• A: No! If you install a solar panel system on a home you own, you can claim the whole credit and sell at any point after. Keep in mind this is only true for homeowners. The law is significantly more complex for commercial solar installations.


  • Q: Can I get a tax credit if I install solar panels on rental property I own?
  • A: If the property is a rental only, you cannot claim the tax credit. HOWEVER, if you own the property and maintain it as a residence for a certain portion of the year (i.e., you rent it out while you’re away), you can claim the credit for the portion of the year you spend there. For example, if you install $20,000 worth of solar panels on a home in Florida that you live in from November 1st to May 1st, and you rent that home during the summer, you are entitled to take 50% of the possible tax credit, or $3,000 (50% of 30% of $20,000).


  • Q: I just had a quote from a solar company. They informed me I needed a new roof to hold the solar array. Can I get 30% back off the roof and the solar, as it was an additional cost?
  • A: Let’s be clear again that we’re not tax experts, but it looks like the answer is yes. Early in this article, we quoted the instructions for Form 5695. Here that is again:

    No costs relating to a solar panel or other property installed as a roof (or portion thereof) will fail to qualify solely because the property constitutes a structural component of the structure on which it is installed.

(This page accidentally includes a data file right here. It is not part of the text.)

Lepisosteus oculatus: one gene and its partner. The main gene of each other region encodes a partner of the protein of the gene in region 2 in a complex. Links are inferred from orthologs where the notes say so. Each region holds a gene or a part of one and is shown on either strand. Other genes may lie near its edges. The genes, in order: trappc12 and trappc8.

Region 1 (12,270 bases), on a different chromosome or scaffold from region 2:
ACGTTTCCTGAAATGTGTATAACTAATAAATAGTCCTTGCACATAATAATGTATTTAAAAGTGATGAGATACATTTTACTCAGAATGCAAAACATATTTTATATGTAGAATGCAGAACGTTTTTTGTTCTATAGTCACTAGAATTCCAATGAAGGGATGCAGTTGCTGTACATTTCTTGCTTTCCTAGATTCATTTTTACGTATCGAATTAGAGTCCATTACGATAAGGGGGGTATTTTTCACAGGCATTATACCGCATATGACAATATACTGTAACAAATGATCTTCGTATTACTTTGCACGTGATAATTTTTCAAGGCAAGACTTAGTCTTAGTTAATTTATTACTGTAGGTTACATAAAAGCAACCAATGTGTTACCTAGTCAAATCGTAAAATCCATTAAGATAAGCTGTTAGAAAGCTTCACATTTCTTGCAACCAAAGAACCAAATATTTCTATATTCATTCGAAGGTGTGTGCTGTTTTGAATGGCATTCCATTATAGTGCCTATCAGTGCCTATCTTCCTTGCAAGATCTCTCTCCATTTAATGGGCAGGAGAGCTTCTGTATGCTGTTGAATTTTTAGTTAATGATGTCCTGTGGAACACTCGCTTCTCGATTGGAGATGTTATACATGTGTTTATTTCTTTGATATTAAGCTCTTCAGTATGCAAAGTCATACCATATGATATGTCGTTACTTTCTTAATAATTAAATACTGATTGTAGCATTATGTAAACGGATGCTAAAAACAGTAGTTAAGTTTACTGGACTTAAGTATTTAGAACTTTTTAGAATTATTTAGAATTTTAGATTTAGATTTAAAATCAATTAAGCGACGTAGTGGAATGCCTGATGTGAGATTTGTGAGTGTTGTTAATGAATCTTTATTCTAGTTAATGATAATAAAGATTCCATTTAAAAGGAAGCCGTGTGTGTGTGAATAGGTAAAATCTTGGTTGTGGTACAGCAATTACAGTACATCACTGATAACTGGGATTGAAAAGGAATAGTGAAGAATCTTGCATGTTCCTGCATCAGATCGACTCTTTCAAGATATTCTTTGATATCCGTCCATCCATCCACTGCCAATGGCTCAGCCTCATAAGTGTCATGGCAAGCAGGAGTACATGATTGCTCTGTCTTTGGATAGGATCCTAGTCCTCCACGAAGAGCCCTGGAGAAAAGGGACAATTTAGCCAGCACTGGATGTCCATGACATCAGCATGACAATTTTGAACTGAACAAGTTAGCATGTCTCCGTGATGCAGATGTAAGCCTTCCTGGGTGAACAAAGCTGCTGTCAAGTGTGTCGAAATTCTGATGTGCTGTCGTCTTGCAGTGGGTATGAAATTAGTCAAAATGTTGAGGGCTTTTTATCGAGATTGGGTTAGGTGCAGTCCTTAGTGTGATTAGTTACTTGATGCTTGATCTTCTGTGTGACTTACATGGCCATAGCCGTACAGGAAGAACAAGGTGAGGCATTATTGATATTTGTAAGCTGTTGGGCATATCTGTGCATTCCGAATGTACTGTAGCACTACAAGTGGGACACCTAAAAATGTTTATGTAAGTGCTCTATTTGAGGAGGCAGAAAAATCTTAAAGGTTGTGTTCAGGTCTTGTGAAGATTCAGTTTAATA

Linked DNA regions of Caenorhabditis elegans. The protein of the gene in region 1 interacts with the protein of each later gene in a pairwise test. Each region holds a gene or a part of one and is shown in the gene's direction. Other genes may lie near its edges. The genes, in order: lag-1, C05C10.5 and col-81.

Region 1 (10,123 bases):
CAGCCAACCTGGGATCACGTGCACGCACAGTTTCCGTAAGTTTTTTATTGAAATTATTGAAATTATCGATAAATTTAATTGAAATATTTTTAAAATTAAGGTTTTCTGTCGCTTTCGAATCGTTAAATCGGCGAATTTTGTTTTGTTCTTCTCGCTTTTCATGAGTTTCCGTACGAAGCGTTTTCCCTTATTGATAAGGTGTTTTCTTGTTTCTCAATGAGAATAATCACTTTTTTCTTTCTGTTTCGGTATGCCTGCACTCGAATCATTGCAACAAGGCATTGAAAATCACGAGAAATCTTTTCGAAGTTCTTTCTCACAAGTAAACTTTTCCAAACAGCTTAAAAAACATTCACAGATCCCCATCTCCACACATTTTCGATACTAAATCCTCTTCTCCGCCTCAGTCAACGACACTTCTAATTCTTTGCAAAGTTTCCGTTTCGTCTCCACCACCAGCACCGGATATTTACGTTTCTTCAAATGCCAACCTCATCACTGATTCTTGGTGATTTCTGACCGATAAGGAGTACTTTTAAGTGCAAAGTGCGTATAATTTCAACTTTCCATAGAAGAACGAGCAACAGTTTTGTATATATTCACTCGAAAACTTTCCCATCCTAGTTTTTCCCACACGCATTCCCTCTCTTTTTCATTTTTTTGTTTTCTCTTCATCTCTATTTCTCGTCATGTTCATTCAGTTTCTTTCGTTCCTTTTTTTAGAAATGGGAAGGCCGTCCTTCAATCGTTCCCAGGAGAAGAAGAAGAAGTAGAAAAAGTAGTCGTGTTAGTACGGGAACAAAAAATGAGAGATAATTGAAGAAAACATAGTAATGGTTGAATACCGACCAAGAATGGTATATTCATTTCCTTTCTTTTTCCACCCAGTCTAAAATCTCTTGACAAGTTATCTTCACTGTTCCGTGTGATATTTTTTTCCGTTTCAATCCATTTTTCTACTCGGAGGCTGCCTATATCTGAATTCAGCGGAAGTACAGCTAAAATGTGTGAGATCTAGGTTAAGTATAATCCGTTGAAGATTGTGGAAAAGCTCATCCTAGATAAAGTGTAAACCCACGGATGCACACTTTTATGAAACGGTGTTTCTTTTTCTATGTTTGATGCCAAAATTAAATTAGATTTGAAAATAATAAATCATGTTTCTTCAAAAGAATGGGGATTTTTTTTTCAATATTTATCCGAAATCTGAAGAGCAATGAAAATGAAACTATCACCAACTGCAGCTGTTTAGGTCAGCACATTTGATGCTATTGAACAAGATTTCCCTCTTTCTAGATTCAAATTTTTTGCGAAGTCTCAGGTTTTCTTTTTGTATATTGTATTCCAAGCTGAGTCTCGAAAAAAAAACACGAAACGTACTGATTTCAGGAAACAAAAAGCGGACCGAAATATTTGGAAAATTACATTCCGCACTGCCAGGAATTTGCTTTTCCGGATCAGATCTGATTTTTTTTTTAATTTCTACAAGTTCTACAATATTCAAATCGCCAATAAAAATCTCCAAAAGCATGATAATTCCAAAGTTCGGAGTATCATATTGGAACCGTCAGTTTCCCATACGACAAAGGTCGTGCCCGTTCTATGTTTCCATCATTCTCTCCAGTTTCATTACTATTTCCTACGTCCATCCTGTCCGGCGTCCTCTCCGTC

What it looks like that sentence is saying is: a roof that is built to be able to hold a solar array counts as a structural component, and therefore counts as a cost of the project. Thanks, IRS!

Head on over to our “Frequently Asked Questions” post about the ITC:

How much can you save with a solar roof?

Profit from your roof space: find local deals on solar, eliminate your power bill, and join the solar revolution.

See my savings!

107 thoughts on “How to claim the Federal 30% tax credit for installing solar

  1. Anonymous says:

    It’s a question regarding windows apropriate on this questenire ?

  2. Greg says:

    I have heard that a solar Tracking system is not covered for 30% federal tax credit ??? Can someone clarify this for me…… I’m thinking of getting a tracking system……Need PROOF —- DOCUMENTATION thanks

  3. Hugh says: